Kiyonobu Inoue, more commonly known as Inoran, is a very busy man. Aside from his day job, in which he plays to sold out arenas as a guitarist for rock band Luna Sea, he juggles being a producer, playing in a handful of other projects and managing a solo career. He admits life wasn’t always this hectic, though.
“Before Luna Sea went on hiatus in 2000, we were so into it that we didn’t think of doing anything else,” Inoran tells The Japan Times during an interview at his management’s office in Tokyo’s Shibuya Ward. “I wouldn’t have been able to keep up with the four other members if I hadn’t been like that, and we probably would have been defeated by the outside world. We believed in the band so much.”
Inoran has just released “Beautiful Now,” his 10th solo album in 18 years. While perhaps better known for his guitar work, these solo outings have let him take center stage, composing and singing all the material. His debut solo album, “Sou,” came out while Luna Sea was on a yearlong hiatus after rocketing to super-stardom in the mid-1990s.
Luna Sea officially returned to the stage in 2010, and released its eighth studio album, “A Will,” in 2013. The band kicked off a 25th anniversary tour the following year, which wrapped up with a show at Osaka-jo Hall this past March. Work on “Beautiful Now” commenced roughly two weeks later and according to Inoran, the tour set the scene for it.
“The tour made me think a lot about how people are connected to us, and how that connection still goes on,” he says. “For example, when (Luna Sea drummer) Shinya would be performing a drum solo, it made me realize that if something happened to just one of us, that moment wouldn’t be possible. Those are all beautiful moments. So the title reflects that.”
Already a seasoned guitarist when he began his solo career, Inoran says initially he still felt some trepidation about stepping up to the microphone.
“The person who sprung to mind first when I thought of what a vocalist should be, was standing right next to me in Luna Sea,” he says referring to bandmate Ryuichi Kawamura. “So the bar was set very high. But because I was able to work at it, the results feel earned. Now I feel like I’m standing on a solid foundation and it feels great. I don’t think about (music) strictly in terms of singing or guitar, it has shifted toward being more about songwriting.”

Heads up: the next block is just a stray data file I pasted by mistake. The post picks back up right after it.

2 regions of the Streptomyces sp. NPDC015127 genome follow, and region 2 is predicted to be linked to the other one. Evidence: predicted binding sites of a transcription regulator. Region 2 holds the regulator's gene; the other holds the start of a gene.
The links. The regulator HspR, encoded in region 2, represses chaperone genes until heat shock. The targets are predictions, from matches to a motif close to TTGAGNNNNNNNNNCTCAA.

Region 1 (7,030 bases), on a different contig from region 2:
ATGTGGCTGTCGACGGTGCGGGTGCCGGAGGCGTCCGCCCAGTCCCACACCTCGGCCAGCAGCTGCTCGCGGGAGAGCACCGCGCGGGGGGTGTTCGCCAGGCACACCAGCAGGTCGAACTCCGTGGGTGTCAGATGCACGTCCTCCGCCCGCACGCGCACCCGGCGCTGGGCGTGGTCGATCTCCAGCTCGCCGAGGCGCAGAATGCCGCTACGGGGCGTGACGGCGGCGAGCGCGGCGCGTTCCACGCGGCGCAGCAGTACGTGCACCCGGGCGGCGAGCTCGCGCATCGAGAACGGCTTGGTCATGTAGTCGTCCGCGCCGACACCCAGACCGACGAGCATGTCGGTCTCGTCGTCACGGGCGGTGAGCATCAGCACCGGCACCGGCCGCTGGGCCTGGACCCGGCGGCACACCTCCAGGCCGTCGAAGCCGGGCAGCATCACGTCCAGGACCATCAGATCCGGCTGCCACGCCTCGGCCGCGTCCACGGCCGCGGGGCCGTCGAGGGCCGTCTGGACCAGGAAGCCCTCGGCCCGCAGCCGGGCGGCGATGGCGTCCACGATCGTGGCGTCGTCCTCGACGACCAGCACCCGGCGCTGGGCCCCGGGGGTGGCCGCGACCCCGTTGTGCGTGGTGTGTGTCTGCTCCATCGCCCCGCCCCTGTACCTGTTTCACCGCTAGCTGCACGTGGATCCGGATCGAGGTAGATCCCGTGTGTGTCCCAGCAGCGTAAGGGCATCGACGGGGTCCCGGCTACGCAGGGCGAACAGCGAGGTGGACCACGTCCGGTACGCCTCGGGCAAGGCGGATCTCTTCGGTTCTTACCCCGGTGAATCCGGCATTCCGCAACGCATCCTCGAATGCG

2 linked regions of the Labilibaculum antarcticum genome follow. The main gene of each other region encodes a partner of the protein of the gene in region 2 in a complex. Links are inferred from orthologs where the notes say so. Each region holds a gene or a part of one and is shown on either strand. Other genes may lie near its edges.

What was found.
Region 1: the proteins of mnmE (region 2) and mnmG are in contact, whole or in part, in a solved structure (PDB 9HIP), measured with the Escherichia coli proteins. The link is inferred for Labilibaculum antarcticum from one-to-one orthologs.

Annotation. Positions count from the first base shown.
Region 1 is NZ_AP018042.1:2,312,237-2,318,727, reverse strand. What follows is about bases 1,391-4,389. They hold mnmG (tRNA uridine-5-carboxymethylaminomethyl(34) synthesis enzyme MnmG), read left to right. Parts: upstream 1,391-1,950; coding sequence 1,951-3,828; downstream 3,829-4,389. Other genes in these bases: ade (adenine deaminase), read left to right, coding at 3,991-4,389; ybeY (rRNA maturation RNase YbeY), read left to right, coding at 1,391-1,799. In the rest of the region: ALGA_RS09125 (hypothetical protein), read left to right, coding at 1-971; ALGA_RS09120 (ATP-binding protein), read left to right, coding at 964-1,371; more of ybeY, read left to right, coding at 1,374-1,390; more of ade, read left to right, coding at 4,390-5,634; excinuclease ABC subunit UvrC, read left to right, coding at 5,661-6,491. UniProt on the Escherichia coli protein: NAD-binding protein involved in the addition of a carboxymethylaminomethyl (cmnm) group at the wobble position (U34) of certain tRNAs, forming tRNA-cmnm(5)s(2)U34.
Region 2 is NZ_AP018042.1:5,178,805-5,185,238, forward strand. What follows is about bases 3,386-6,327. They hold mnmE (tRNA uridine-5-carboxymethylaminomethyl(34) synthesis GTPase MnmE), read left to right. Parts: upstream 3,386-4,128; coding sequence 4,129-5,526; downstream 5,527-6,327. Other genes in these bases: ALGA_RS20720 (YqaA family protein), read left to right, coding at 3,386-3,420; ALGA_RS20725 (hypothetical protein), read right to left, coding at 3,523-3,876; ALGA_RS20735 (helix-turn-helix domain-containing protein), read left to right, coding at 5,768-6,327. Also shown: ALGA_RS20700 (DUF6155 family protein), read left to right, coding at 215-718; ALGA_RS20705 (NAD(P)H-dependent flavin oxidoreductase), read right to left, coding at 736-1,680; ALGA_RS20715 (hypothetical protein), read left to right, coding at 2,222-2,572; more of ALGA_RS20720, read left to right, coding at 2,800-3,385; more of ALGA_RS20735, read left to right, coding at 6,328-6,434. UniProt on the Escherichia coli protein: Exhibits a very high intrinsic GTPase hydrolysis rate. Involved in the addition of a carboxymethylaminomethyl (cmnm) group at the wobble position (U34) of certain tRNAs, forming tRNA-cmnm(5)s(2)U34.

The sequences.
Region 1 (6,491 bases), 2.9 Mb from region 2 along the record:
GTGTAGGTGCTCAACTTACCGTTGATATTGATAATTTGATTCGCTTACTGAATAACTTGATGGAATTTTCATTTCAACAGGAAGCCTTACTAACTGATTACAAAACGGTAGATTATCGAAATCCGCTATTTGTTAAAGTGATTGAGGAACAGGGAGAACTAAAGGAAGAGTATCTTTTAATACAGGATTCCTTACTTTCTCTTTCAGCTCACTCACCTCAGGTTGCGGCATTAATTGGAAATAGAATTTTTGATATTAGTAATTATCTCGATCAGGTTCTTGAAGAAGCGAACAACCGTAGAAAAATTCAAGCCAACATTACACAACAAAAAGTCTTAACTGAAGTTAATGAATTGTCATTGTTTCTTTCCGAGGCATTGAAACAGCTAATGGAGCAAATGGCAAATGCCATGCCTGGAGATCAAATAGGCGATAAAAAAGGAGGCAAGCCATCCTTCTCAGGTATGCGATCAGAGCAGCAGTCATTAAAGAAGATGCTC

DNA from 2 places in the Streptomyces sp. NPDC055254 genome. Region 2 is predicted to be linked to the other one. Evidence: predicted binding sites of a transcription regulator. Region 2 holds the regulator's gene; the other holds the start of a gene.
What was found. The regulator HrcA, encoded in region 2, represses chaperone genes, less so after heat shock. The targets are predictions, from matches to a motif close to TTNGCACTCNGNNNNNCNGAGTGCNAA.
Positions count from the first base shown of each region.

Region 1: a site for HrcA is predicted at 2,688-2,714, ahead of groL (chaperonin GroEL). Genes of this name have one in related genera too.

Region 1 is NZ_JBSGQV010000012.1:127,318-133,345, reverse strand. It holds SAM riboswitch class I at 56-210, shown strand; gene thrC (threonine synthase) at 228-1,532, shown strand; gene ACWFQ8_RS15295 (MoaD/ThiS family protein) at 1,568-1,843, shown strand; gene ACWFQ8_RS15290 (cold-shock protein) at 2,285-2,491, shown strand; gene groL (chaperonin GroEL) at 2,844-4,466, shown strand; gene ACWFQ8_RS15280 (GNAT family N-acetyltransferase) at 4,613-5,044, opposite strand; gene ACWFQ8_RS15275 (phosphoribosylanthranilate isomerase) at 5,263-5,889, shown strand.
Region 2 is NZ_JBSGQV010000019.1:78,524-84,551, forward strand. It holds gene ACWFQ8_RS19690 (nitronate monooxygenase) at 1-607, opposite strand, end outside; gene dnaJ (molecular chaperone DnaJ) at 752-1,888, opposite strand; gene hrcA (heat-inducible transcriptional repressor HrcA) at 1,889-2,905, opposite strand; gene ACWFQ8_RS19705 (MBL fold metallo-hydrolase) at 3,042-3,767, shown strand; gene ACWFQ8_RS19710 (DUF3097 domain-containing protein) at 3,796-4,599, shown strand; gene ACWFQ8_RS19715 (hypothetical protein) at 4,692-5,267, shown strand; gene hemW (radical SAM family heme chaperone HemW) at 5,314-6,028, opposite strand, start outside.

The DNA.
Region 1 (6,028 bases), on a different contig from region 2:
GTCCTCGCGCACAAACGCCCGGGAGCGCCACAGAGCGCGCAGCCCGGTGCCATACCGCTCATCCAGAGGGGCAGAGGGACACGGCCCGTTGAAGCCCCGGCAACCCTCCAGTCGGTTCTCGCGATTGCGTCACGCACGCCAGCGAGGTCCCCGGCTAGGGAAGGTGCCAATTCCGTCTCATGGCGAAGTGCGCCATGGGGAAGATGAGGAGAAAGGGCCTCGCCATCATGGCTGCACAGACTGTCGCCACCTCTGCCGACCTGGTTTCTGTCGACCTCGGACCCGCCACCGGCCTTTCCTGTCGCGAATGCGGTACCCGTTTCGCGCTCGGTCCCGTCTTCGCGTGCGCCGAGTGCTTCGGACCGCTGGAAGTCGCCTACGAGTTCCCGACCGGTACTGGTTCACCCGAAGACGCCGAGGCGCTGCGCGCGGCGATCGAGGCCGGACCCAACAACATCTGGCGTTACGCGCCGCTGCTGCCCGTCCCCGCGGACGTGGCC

“Beautiful Now” showcases the refined sound of a career rocker in a more personal light compared to the stadium-rock grandeur of Luna Sea. Instead of Luna Sea’s goth and metal influences, Inoran is more firmly rooted in classic and alternative rock, but draws from a wide variety of artists for his songs, such as the Led Zeppelin-esque “2Limes” (which features members of Korean pop group BtoB on rapping duties), New Order-ish “Awaking In Myself” and the U2-style epic title track.
“Rock music has this kind of passion that’s appealing to me; it’s almost mesmerizing,” he says, mentioning the Foo Fighters performance at last month’s Fuji Rock Festival. Inoran says the set was raw and real, and “the fact that kind of rock music isn’t quantized or perfect makes it seem more human and exciting. I feel I’m closer to that; I’m not interested in doing something perfect.”
Another highlight on “Beautiful Now” is a cover of “Pink Spider” by late X Japan guitarist Hide. Known for performing covers of his other bands during solo tours, Inoran says he was aware of Hide’s popularity abroad and hoped his fan base would be excited about the cover.
“We played it on the tour, and everyone was singing, so much that I didn’t need to,” he explains. “The best bands have songs that everyone can sing along to. It all comes back to the human voice.”
And the voice on “Beautiful Now” belongs to Inoran, something his fans or even he likely didn’t think would ever happen nearly two decades ago. I ask what keeps him motivated after achieving success on so many levels.
“I think the courage to keep challenging yourself and trying new things is important. It’s something I thought when I was away from Luna Sea. You have to go out and find your own roots,” he says. “Because I was able to do that, I think we were right about Luna Sea. In hindsight the past looks even brighter now.”
“Beautiful Now” is in stores now. For more information, visit inoran.org.